Up to 37% in savings when you subscribe to hi-fi+

Begin typing your search above and press return to search. Press Esc to cancel.

Sonus faber Lumina II stand-mount loudspeaker

Sonus faber Lumina II stand-mount loudspeaker

There was a time not so long ago when Sonus faber was the only Italian loudspeaker brand that had any real profile in Britain. Thanks largely to the efforts of the distributor at the time, the brand enjoyed a high-end reputation matched only by the beautiful finishes of the speakers themselves. We now know there were many other Italian speaker builders many of whom employed the walnut stave cabinets favoured by Sonus faber, but they never cracked the UK to the same degree. The company became part of a much larger organisation a decade ago but its early success means Sonus faber still has a favoured status on these shores, one that should become more widespread with the introduction of the relatively affordable Lumina range.

Sonus faber Lumina II stand-mount loudspeaker, Sonus faber Lumina II stand-mount loudspeaker

The Lumina II is the larger of two stand-mounts in the range and was introduced earlier in the year to cover a variety of roles for the music and movie enthusiast. A front-firing slot port is discreetly placed under the front baffle which means it can genuinely be placed in a bookshelf for stereo or surround channel duties, best results for music will of course be achieved with the Lumina II on a stand but it’s nice to have this option. The cabinet comes in three variants, all of which look very swish; my preference is for the dark wengé veneer with maple inlays forming horizontal stripes but the lighter walnut with the same pattern of inlay is very nice too. The third option of piano black is probably more to British tastes, however, but it would be interesting to know what the market for a more sophisticated stand-mount actually buys. All three baffle finishes are complemented by a leather wrap and the cabinet sits atop a shallow fluted base that provides the reflex port. The back panel offers bi-wire terminals to keep the cable enthusiasts happy but one wonders how many of the style aficionados that go for a speaker like this will want more wire than is absolutely necessary for their minimalist condos.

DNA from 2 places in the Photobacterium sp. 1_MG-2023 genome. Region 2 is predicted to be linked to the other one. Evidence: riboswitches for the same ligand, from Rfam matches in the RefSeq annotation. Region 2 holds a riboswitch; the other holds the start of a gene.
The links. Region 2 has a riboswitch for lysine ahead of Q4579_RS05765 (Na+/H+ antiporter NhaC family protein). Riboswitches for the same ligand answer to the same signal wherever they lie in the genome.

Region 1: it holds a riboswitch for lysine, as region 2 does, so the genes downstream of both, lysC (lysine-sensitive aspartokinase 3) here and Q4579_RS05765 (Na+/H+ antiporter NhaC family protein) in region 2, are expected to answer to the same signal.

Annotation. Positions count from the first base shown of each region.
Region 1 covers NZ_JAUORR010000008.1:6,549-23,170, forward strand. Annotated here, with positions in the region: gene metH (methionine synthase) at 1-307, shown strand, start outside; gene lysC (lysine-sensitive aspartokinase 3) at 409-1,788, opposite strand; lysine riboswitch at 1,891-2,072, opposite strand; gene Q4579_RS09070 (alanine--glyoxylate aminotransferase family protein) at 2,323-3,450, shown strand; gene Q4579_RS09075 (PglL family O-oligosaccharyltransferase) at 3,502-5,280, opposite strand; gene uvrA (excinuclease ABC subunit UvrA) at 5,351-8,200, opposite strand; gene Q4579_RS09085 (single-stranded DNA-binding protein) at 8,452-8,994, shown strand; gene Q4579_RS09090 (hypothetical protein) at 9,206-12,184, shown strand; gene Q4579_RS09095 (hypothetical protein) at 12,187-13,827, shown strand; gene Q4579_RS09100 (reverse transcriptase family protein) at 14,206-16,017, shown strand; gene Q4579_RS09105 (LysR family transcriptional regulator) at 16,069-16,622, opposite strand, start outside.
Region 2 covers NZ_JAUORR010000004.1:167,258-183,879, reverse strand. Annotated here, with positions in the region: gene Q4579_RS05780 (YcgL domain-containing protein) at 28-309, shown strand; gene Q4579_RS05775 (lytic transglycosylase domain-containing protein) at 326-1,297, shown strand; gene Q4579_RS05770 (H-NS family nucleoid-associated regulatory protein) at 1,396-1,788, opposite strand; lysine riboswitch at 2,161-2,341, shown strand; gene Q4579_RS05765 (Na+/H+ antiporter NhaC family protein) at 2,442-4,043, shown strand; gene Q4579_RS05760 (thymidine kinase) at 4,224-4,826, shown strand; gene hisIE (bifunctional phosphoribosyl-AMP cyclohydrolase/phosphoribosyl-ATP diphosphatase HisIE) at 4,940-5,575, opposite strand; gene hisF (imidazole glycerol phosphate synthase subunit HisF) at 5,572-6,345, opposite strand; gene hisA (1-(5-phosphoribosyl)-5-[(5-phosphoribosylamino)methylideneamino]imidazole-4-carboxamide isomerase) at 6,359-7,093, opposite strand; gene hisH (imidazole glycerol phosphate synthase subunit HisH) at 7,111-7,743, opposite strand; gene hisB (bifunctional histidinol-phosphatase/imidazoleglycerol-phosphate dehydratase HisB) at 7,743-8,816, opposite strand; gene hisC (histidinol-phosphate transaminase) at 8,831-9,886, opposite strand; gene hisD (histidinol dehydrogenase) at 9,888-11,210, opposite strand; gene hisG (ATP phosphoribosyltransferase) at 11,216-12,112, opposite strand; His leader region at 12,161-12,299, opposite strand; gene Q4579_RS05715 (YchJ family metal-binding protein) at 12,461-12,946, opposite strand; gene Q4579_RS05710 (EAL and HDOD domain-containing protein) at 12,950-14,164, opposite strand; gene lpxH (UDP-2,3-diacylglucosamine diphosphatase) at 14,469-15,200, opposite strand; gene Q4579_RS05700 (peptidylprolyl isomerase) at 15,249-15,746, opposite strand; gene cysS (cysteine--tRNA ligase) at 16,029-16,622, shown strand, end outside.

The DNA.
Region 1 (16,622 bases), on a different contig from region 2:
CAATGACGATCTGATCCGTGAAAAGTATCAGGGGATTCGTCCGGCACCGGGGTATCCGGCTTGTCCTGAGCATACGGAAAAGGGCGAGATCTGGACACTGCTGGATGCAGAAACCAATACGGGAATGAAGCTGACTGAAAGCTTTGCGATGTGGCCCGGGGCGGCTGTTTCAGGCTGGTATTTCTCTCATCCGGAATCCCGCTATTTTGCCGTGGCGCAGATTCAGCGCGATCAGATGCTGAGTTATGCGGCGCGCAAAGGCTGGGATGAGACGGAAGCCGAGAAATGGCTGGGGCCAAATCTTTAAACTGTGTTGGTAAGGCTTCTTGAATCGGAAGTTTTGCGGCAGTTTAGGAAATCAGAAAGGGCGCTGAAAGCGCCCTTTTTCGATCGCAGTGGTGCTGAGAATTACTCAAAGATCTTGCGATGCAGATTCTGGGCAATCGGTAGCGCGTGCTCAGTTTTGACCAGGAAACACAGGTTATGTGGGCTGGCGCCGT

Under the skin, this Lumina is more substantial than the fancy finish suggests with a multilayer wooden front baffle to give the pair of drivers a rigid foundation from which to operate. The main mid/bass driver is a six-inch (150mm) unit with a paper cone that’s made by Sonus faber and appropriately but subtly branded, it’s centred by a rubber roll surround. The tweeter is one of Sf’s DAD or damped apex dome types which are designed to combat phase issues and thus provide better high-frequency results. It’s a silk dome with a roll surround that brings the diameter up to a large 29mm.

The Paracross topology crossover is what Sonus faber calls a ‘semi-balanced’ circuit where some of the reactive components (capacitors and inductors) are placed in the negative rail of the circuit. Apparently, this reduces sensitivity to RF interference, which is not something that gets mentioned often in regard to speakers but has got to be a good thing. There is nothing specific about setting up the Lumina II in the owner’s manual but there are some good basic set-up suggestions along the lines of putting speakers and listening position at points a third of the way from the front and rear walls. I used 60cm Custom Design FS104 Signature stands and started off with the Lumina IIs fairly close to the rear wall and toed in toward the listening position, a third of the way across the room approach doesn’t usually work for me and gives a small speaker like this no help in the bass.

With a powerful modern recording from Christian Scott [Yesterday You Said Tomorrow, Concord Jazz] they sounded pretty potent, delivering a good deal of the torquey drum sound and the intensity of the trumpet without losing composure. The 86dB/4 Ohm load is not very sensitive but they seem to handle power well for their size albeit there is a tendency for the upper mid to project better than lower frequencies. This combined with good dispersion does enable them to deliver well defined, three-dimensional imaging and may also have something to do with the snappy sense of timing. It’s not a bright sound but it is a fast one, bass extension is clearly limited by the foot high box an inch of which is taken up by the integral plinth, but the Lumina II is not a lean sounding speaker. Rather it’s one that plays to its strengths, some small speakers are voiced to have bass that is impressive but because this isn’t what physics likes they tend to fatigue with extended exposure. The Lumina II doesn’t pretend to be a bigger box than it is but concentrates on delivering a revealing and controlled mid and treble with just enough low-end extension. The fact that there is a subwoofer in the Lumina range indicates that those after more bass welly but want a compact speaker would be best advised to invest in one.